Choosing a new or used robot
When a company is ready to invest in a robot or robotic system, the first major question that should be answered is whether to purchase a new robot or a used robot. While purchasing a new robot might seem like a cleaner, easier approach to an application, it is going to come with a significantly higher price tag. Used robots can generally be purchased for a fraction of the price of a new robot. As automotive factories unload large robots in bulk quantities such as the FANUC R-2000ia/165F, the large supply available decreases the resale price of them. As such, the cost of a new FANUC R-2000ic/165F could be 3-4 times that of an older model. In deciding on which option is best, the following questions will help determine which is the correct choice:
- What features does the application actually require? - Most robotic applications have not drastically changed in how they are performed over the past 20 or so years. Robots used for arc welding still generally weld in the same fashion. Material handling robots still perform the application using some type of gripper. More advanced features such as vision or sensing are nice but potentially unnecessary for most applications. The FANUC Arcmate 100ib is capable of performing the same MIG or TIG welding operation that the FANUC Arcmate 100id can do with only small differences in reach, cycle time, and accuracy.
- How long will the robot be in production for? - Some applications might be limited to a certain length of production in which the robot will no longer be necessary. Most used robots have a substantial useful life remaining and can meet the needs of the necessary production. Many companies are still using robots produced over 20 years ago. Robots that are less than 20 years old and have been correctly maintained such as the ABB IRB 6600 are still capable of production for more than 10 years.
- What is the price difference between a new and used robot? - While this answer is viable in nature, it is common that a used robot can be purchased for 50% or less of the cost of a new robot. The lower price allows for a much higher return on investment and greatly reduced upfront cost. The cost of the used robot will also vary based on the way it is sold. Buying a reconditioned or refurbished robot will generally be the highest cost followed by a robot that is tested and working and then simply as-is. Depending on the robot condition, purchasing an as-is robot might be perfectly acceptable. Some used Motoman robots can be found in like new condition in the event the unit was used as a demo or in a cancelled project.
- Does the customer have a specific requirement? - In the event the robot is being purchased in order to be integrated into a larger system, the customer might not know that buying a used robot is even an option. As previously discussed many used FANUC robots can complete the same tasks as a new FANUC robot. Used robotic integration is a viable way to save the customer a significant amount of upfront cost.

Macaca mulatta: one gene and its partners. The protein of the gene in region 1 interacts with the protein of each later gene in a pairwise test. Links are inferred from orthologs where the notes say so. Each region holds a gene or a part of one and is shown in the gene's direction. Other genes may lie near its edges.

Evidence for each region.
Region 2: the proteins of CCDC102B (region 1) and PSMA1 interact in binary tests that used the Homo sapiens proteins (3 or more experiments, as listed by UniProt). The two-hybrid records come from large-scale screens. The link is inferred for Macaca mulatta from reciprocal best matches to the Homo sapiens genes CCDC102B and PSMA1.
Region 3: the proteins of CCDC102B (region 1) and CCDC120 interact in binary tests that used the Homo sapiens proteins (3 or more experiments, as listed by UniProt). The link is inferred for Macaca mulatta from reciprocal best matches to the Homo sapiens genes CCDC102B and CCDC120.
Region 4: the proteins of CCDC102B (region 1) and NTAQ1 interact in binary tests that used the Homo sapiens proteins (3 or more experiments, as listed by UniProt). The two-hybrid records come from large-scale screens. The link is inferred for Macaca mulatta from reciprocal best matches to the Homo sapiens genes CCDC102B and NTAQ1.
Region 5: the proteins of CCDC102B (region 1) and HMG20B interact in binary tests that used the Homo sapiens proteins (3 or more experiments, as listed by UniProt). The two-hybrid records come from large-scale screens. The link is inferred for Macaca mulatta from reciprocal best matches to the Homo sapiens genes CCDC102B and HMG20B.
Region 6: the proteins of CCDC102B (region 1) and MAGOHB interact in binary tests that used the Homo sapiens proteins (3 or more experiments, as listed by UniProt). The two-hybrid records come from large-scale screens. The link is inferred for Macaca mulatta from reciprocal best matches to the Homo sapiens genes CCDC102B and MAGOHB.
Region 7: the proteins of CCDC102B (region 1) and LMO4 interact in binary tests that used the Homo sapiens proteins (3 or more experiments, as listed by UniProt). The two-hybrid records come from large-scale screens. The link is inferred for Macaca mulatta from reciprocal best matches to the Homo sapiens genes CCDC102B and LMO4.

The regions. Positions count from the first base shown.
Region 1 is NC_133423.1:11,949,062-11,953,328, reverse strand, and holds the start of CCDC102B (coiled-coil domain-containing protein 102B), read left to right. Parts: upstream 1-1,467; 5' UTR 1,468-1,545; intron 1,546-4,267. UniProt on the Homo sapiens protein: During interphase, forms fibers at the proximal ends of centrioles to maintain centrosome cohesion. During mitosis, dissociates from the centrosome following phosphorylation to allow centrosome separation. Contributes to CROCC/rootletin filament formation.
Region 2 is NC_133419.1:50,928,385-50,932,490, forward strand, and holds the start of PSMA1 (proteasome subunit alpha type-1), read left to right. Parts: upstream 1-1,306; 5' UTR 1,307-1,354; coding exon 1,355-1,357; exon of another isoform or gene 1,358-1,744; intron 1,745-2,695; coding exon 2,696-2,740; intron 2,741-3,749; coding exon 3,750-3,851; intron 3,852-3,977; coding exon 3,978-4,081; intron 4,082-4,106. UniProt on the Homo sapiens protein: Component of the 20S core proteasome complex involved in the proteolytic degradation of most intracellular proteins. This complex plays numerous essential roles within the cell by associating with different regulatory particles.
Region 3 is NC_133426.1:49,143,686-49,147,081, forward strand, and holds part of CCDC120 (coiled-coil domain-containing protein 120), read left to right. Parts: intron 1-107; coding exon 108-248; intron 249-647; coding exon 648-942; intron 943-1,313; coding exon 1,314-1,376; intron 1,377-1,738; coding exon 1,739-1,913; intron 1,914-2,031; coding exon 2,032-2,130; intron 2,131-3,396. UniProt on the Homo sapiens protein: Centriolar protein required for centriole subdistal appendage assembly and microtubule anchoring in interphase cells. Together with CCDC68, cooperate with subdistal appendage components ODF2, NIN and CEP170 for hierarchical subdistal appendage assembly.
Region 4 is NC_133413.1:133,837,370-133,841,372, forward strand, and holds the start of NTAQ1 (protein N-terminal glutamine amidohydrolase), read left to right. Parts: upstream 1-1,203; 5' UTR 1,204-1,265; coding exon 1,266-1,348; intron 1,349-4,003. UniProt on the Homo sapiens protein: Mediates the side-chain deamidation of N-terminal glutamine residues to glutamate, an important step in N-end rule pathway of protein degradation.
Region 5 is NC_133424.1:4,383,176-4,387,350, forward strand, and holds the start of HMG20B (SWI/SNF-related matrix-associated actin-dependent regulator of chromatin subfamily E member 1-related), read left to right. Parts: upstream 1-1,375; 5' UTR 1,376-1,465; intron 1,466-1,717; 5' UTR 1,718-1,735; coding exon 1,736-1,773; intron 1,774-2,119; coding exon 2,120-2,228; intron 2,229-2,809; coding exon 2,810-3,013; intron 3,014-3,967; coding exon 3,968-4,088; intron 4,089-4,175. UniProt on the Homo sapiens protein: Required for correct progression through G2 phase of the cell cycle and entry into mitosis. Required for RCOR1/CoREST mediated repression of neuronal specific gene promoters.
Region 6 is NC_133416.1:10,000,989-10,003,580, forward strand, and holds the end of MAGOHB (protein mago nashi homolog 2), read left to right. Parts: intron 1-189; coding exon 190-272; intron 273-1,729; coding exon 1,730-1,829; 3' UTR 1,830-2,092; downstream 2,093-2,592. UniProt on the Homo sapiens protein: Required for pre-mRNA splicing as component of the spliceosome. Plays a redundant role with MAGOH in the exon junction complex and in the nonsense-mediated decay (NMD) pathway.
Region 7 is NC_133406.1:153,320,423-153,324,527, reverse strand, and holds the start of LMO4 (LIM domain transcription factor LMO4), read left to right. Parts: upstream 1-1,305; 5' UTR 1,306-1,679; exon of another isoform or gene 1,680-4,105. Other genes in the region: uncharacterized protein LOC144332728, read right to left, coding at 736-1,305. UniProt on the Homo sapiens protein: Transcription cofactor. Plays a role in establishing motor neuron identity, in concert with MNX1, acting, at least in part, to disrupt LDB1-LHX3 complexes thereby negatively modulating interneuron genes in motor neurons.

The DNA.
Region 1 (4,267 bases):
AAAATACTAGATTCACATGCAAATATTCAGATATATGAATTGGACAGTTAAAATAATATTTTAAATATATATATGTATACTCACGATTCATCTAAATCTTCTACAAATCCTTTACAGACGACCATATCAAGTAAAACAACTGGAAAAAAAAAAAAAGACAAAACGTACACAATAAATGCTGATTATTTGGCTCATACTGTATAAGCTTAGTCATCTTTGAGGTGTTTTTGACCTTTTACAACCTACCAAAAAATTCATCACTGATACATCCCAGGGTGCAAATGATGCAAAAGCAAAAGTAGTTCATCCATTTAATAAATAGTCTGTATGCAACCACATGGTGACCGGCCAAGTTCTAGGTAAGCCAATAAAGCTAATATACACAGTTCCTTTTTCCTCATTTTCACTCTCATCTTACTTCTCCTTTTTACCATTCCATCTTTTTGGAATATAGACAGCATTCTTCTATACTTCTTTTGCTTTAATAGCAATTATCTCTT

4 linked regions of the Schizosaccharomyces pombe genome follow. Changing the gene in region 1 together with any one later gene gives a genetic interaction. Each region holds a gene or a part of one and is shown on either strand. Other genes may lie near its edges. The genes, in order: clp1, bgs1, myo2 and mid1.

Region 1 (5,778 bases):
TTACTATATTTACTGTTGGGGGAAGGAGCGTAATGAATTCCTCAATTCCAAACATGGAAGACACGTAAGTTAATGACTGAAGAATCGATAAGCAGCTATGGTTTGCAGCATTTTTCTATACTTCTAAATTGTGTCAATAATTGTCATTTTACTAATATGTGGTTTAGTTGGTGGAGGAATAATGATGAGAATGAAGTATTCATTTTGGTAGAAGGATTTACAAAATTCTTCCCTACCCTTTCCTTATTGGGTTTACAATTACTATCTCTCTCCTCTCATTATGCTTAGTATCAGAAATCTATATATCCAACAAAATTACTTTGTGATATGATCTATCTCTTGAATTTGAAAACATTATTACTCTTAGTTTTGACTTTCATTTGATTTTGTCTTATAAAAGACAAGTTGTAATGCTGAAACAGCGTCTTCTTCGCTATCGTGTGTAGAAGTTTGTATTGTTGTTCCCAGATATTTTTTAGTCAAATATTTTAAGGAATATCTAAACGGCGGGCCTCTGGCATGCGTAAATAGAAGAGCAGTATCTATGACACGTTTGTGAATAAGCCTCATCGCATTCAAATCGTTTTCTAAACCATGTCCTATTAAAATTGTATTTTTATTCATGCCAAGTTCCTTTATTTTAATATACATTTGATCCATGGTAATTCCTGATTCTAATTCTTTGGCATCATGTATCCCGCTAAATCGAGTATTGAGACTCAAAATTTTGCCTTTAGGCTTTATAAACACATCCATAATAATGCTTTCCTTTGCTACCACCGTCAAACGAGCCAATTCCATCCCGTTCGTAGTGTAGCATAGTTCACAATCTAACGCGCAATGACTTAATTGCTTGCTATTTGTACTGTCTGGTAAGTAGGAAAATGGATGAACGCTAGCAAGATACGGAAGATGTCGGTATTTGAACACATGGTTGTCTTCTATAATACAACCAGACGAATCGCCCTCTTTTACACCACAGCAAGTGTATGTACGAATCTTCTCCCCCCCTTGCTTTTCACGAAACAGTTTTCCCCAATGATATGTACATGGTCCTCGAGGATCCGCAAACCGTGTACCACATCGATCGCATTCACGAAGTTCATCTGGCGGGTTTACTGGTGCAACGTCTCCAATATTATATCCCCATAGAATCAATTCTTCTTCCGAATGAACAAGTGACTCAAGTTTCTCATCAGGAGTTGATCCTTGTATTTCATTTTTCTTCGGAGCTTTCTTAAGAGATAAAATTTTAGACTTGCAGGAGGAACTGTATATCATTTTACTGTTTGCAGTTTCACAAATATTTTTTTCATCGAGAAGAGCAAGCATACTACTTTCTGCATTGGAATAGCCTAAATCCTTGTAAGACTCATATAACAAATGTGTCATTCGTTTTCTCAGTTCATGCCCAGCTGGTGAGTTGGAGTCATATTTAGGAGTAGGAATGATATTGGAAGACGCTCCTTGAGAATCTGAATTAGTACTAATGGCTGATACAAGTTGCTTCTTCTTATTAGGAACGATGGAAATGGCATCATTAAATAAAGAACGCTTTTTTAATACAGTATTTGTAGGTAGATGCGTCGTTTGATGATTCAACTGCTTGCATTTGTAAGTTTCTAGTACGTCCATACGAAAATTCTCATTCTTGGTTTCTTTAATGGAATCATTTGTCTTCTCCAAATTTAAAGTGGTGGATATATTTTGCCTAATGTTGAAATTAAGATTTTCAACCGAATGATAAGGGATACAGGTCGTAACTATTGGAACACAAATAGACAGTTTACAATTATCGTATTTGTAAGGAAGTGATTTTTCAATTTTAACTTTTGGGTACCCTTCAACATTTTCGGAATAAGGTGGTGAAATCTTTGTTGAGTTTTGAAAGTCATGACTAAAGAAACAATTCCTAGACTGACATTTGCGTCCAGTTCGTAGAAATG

- What type of used robots are currently on the market? - Typically it is not difficult to locate most mainstream robot models on the used market. Industrial robots such as the FANUC M-10ia with an R-30ia controller or a ABB IRB 2400 with an IRC5 controller were widely produced and are usually available in the used robot market. Even lesser used production models such as the FANUC LR Mate 200ic/5L and the FANUC M-710ic/50 both with R30ia controllers are generally obtainable.
- Does a used robot come ready to work? - In a lot of cases the used robot was taken out of a working environment and is ready to get right back to work. A FANUC R-2000ib/210F that was performing spot welding in a large automotive plant is equipped with the correct tooling to be put right back into production. A Yaskawa Motoman MH50 operating in a robotic deburring cell can be relocated to perform the same operation elsewhere.
- What in house capabilities exist to modify or install the robot - Companies that have robotic technicians on staff can likely purchase a used robot that is being used for a different application and convert it accordingly. Since the FANUC Arcmate 120ic and FANUC M-20ia are mechanically the same robot, one can be modified to perform the others application with limited work and a change in software. Having the ability to retool a robot in house will allow for a Motoman HP165 that is performing a spot welding application be outfitted with a substitute end of arm tooling in order to perform an assembly application.
In summary the decision to purchase new or used depends on the production time needed, features required of the robot, capital available to fund the project, and used robots available in the marketplace. In most cases used robots are viable replacements to new robots. Should you have further questions regarding purchasing new or used robots, please contact us.